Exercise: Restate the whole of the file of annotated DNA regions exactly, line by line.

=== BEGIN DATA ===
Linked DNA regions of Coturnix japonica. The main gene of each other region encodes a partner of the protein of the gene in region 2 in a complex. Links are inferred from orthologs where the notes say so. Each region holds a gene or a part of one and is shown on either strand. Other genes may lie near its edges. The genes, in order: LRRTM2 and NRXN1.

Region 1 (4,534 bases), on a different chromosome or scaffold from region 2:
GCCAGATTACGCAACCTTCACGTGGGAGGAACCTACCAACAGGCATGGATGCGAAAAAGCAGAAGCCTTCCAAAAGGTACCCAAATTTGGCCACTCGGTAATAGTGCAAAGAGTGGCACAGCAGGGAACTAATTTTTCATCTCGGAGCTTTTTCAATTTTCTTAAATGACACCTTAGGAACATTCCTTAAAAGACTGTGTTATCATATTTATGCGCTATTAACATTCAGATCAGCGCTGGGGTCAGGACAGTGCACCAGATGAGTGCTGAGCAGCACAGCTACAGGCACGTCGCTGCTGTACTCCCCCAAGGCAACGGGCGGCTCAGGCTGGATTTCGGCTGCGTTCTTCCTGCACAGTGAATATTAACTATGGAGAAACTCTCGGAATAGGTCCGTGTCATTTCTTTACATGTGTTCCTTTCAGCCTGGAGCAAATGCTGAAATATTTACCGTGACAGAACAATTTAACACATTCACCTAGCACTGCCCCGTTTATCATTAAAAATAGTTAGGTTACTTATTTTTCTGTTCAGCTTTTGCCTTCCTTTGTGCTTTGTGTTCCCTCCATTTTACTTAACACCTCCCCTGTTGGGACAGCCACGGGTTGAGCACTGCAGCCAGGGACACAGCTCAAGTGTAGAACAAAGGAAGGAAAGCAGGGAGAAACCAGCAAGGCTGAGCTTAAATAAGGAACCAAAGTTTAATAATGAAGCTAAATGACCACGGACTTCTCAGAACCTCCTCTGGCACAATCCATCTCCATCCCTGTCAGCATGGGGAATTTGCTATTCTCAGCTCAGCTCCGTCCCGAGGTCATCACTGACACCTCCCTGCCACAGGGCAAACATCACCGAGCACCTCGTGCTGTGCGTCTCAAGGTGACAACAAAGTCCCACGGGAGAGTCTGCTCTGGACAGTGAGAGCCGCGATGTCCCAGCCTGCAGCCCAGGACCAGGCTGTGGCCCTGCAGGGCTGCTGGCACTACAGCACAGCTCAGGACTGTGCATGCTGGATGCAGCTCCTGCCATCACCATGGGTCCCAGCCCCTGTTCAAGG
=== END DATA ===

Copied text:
Linked DNA regions of Coturnix japonica. The main gene of each other region encodes a partner of the protein of the gene in region 2 in a complex. Links are inferred from orthologs where the notes say so. Each region holds a gene or a part of one and is shown on either strand. Other genes may lie near its edges. The genes, in order: LRRTM2 and NRXN1.

Region 1 (4,534 bases), on a different chromosome or scaffold from region 2:
GCCAGATTACGCAACCTTCACGTGGGAGGAACCTACCAACAGGCATGGATGCGAAAAAGCAGAAGCCTTCCAAAAGGTACCCAAATTTGGCCACTCGGTAATAGTGCAAAGAGTGGCACAGCAGGGAACTAATTTTTCATCTCGGAGCTTTTTCAATTTTCTTAAATGACACCTTAGGAACATTCCTTAAAAGACTGTGTTATCATATTTATGCGCTATTAACATTCAGATCAGCGCTGGGGTCAGGACAGTGCACCAGATGAGTGCTGAGCAGCACAGCTACAGGCACGTCGCTGCTGTACTCCCCCAAGGCAACGGGCGGCTCAGGCTGGATTTCGGCTGCGTTCTTCCTGCACAGTGAATATTAACTATGGAGAAACTCTCGGAATAGGTCCGTGTCATTTCTTTACATGTGTTCCTTTCAGCCTGGAGCAAATGCTGAAATATTTACCGTGACAGAACAATTTAACACATTCACCTAGCACTGCCCCGTTTATCATTAAAAATAGTTAGGTTACTTATTTTTCTGTTCAGCTTTTGCCTTCCTTTGTGCTTTGTGTTCCCTCCATTTTACTTAACACCTCCCCTGTTGGGACAGCCACGGGTTGAGCACTGCAGCCAGGGACACAGCTCAAGTGTAGAACAAAGGAAGGAAAGCAGGGAGAAACCAGCAAGGCTGAGCTTAAATAAGGAACCAAAGTTTAATAATGAAGCTAAATGACCACGGACTTCTCAGAACCTCCTCTGGCACAATCCATCTCCATCCCTGTCAGCATGGGGAATTTGCTATTCTCAGCTCAGCTCCGTCCCGAGGTCATCACTGACACCTCCCTGCCACAGGGCAAACATCACCGAGCACCTCGTGCTGTGCGTCTCAAGGTGACAACAAAGTCCCACGGGAGAGTCTGCTCTGGACAGTGAGAGCCGCGATGTCCCAGCCTGCAGCCCAGGACCAGGCTGTGGCCCTGCAGGGCTGCTGGCACTACAGCACAGCTCAGGACTGTGCATGCTGGATGCAGCTCCTGCCATCACCATGGGTCCCAGCCCCTGTTCAAGG